Watching the evolving campaigns for office in Seattle this year has been fascinating. One of the candidates in particular, Nikkita Oliver, made some extensive comments during a live Q&A, and her push-back on housing was interesting. Going further to cite policies in other cities that are apples to oranges comparisons with Seattle, and not providing full context of housing policy informs me that she either doesn't know, or doesn't care to be honest with voters.
So imagine my surprise when, in a South Seattle Emerald interview, my name was brought up. Apparently Ms. Oliver is one of the five readers of this blog. Hi!!!! Specifically, Ms. Oliver stated that I "took [her] comments drastically out of context." I'm assuming that is a reference to my #RunningForMayor post, where I noted that "she called for a 'pause on development.'" Not relying solely on my memory, I was also relying on the transcript that Ms. Oliver encourages people to read.
The context was a question about whether she would support allowing more homeownership opportunities through allowing more housing types in the detached single-family zoned parts of the city. Her response:
And so, I think—so, the Seattle Times put up a really great article today—I don’t say that often, but they did today—they were talking about the need to maybe put a pause on development and reassess. And I think what needs to happen is going back into communities and having conversations about what does Seattle actually want and who do we actually want to be.
I will concede that Ms. Oliver didn't flat-out say "we need to put a pause on development." Instead, she explicitly praised a Seattle Times editorial that called for putting a "pause on development." So, the totality of her statement, I believe, would lead reasonable people to believe that she, too, supported the Seattle Times' position of a pause on development - except for public housing. That said, if she's now in support of duplexes and triplexes in SF zones - AWESOME!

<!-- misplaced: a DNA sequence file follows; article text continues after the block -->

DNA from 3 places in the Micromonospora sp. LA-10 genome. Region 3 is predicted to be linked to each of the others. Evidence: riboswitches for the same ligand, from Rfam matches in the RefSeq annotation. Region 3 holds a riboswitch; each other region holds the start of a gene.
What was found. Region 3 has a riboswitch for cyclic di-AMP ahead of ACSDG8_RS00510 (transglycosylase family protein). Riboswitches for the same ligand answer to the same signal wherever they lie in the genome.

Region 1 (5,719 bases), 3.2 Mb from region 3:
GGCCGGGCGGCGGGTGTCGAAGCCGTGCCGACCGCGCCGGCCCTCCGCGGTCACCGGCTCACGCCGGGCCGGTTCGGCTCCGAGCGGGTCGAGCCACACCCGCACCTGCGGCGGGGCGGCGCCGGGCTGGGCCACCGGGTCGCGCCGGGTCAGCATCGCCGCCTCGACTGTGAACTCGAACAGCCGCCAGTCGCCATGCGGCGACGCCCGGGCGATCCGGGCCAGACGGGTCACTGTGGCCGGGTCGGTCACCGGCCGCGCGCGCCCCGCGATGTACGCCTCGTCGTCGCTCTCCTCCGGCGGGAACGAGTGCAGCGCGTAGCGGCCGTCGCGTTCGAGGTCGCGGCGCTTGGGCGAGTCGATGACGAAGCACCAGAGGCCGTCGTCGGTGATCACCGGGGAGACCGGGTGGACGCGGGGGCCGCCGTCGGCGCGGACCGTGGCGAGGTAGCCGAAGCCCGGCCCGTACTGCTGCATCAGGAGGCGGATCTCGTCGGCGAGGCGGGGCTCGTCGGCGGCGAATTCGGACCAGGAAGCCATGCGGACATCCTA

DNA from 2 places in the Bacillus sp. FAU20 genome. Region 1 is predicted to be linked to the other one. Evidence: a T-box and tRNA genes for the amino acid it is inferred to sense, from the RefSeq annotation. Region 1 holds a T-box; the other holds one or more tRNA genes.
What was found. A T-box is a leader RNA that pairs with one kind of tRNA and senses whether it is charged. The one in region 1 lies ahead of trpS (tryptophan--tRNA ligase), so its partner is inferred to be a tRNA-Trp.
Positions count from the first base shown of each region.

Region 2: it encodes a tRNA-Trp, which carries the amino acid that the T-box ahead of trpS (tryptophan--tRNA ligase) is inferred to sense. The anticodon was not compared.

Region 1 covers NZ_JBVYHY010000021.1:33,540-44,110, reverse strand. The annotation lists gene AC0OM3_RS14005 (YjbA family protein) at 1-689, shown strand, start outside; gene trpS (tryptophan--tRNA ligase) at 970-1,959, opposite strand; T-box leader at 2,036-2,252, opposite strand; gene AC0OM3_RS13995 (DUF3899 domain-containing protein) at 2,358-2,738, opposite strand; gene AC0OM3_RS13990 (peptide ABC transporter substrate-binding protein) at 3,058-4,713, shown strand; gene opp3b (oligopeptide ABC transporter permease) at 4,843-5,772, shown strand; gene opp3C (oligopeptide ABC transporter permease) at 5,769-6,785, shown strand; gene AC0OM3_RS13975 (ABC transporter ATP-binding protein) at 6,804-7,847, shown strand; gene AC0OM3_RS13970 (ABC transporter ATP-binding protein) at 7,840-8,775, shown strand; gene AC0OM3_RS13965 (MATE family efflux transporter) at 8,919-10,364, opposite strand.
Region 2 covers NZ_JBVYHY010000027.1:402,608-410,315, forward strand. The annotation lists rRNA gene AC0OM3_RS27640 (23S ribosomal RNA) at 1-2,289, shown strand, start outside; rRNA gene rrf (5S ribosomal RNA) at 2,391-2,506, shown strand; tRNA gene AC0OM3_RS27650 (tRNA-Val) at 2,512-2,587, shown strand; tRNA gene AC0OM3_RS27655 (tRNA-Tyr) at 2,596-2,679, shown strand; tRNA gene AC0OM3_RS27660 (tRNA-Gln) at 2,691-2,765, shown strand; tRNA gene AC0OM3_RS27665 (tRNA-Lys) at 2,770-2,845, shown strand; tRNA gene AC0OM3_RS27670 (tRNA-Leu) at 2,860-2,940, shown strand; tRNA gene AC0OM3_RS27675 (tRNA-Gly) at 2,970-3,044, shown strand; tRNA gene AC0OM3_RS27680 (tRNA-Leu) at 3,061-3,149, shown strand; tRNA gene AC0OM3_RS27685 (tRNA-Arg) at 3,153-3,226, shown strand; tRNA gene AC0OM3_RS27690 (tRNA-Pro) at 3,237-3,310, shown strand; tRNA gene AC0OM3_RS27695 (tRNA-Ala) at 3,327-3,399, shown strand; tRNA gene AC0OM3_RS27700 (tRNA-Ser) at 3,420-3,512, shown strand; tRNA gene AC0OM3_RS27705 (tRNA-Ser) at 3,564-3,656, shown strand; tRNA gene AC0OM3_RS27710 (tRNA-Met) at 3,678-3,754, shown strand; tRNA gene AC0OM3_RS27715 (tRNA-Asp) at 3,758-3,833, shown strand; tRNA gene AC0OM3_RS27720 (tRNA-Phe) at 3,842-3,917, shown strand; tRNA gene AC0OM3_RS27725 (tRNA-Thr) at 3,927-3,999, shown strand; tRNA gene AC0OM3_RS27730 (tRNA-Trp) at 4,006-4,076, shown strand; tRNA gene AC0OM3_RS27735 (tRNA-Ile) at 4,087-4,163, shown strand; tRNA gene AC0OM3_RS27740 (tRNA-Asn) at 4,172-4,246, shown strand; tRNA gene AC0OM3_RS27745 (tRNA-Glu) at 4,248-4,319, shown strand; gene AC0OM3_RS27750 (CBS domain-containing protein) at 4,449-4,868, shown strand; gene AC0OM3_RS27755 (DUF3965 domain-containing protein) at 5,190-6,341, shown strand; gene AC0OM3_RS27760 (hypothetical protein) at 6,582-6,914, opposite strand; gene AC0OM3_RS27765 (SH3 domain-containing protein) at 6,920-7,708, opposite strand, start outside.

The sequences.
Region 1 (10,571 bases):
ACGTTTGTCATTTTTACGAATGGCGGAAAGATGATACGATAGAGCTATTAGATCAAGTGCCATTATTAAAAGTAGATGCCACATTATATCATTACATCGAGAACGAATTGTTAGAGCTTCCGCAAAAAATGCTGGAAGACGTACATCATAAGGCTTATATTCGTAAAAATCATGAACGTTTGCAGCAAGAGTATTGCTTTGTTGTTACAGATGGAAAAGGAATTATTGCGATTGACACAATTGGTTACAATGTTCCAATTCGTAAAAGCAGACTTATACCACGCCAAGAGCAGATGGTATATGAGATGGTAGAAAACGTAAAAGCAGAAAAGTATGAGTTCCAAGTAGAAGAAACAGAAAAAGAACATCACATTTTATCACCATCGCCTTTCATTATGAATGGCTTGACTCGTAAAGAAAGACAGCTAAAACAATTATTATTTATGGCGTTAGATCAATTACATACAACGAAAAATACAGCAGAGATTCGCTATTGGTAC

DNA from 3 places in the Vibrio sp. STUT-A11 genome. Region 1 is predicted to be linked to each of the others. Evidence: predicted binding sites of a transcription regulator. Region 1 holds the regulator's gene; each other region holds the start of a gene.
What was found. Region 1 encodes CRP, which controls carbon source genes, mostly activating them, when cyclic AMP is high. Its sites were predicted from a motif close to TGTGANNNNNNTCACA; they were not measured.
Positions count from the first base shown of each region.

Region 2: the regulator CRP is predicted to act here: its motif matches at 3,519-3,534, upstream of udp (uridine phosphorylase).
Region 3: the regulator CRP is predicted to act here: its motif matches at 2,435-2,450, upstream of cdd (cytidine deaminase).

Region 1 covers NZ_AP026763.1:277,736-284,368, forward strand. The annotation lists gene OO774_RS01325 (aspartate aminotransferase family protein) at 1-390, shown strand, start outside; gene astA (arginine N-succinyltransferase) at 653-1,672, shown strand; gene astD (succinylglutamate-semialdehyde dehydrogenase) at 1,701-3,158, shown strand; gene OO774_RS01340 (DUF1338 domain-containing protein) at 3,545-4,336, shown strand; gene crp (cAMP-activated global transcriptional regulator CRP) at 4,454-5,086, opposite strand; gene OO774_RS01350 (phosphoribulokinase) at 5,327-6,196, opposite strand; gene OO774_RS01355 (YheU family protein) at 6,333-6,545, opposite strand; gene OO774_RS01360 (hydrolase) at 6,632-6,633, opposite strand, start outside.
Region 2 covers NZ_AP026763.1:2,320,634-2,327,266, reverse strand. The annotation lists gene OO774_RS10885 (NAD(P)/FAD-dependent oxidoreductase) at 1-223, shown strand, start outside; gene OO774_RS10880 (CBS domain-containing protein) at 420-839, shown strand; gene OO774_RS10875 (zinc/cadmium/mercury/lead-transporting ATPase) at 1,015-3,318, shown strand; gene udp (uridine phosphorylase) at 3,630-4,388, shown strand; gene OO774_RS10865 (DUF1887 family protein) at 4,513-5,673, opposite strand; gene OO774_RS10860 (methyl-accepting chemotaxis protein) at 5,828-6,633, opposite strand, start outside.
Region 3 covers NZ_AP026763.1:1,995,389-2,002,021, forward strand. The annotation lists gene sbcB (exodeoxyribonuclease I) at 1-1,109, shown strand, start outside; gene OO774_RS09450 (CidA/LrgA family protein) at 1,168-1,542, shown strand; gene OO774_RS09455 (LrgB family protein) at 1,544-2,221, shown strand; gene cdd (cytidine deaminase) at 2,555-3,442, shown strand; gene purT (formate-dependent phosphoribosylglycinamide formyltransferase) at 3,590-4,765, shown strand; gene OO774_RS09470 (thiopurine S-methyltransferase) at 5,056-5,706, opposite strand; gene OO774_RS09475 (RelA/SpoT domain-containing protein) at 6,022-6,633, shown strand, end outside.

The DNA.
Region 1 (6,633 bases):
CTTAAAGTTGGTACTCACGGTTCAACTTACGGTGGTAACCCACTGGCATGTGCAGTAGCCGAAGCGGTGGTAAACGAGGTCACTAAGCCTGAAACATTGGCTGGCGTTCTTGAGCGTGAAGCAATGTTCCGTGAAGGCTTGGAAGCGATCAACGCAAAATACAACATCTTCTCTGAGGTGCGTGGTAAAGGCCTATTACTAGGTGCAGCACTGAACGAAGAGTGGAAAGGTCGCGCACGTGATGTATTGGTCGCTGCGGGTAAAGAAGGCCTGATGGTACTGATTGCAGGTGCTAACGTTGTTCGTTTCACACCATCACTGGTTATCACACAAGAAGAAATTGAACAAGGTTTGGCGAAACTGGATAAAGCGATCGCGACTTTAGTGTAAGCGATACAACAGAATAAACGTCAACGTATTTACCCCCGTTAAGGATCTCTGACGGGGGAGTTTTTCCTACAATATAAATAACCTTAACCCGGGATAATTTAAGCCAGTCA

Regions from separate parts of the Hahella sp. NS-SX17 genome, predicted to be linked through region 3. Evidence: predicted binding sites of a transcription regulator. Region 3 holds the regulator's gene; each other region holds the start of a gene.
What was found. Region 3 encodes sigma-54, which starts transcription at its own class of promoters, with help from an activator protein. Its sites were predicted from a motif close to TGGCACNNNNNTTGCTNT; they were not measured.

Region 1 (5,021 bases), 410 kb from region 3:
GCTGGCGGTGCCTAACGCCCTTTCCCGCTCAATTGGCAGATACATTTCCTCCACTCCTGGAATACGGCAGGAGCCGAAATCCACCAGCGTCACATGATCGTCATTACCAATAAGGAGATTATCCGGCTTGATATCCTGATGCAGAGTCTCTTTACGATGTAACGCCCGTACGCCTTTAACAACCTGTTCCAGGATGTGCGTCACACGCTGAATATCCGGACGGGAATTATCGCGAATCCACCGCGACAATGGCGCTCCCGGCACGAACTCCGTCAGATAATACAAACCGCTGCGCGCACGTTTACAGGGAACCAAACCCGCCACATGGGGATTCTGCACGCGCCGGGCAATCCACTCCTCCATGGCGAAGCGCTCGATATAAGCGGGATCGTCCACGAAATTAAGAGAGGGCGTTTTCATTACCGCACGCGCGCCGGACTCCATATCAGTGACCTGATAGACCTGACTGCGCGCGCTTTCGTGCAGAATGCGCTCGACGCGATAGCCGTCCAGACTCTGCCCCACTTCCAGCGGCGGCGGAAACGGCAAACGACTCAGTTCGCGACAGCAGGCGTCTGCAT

But even in her response to the South Seattle Emerald, she states that we need to build housing "right now," but also that we need to go back to the process, and aim for consensus before moving forward with any zoning changes. I wonder how much more time we will sit idly by as people with high-paying jobs continue to out-bid middle-income families for housing in Seattle before we have the right kind of consensus.
Regardless, it is troubling that Ms. Oliver seems intent on not just correcting the record, or saying that she misspoke, but instead that she never said what she said. Perhaps the impact of her words is not what she intending them to be, but impact > intent.
Late last week, there was also the Twitter reporting from Heidi Groover of a letter sent to council members:
This Tweet got me thinking about development in Seattle. As noted by Dan Bertolet over at Sightline, many neighborhoods in Seattle have seen their populations decline since the 1970s. What I wish Mr. Bertolet would have included: parks, libraries, and schools as they associate with population increases and decreases.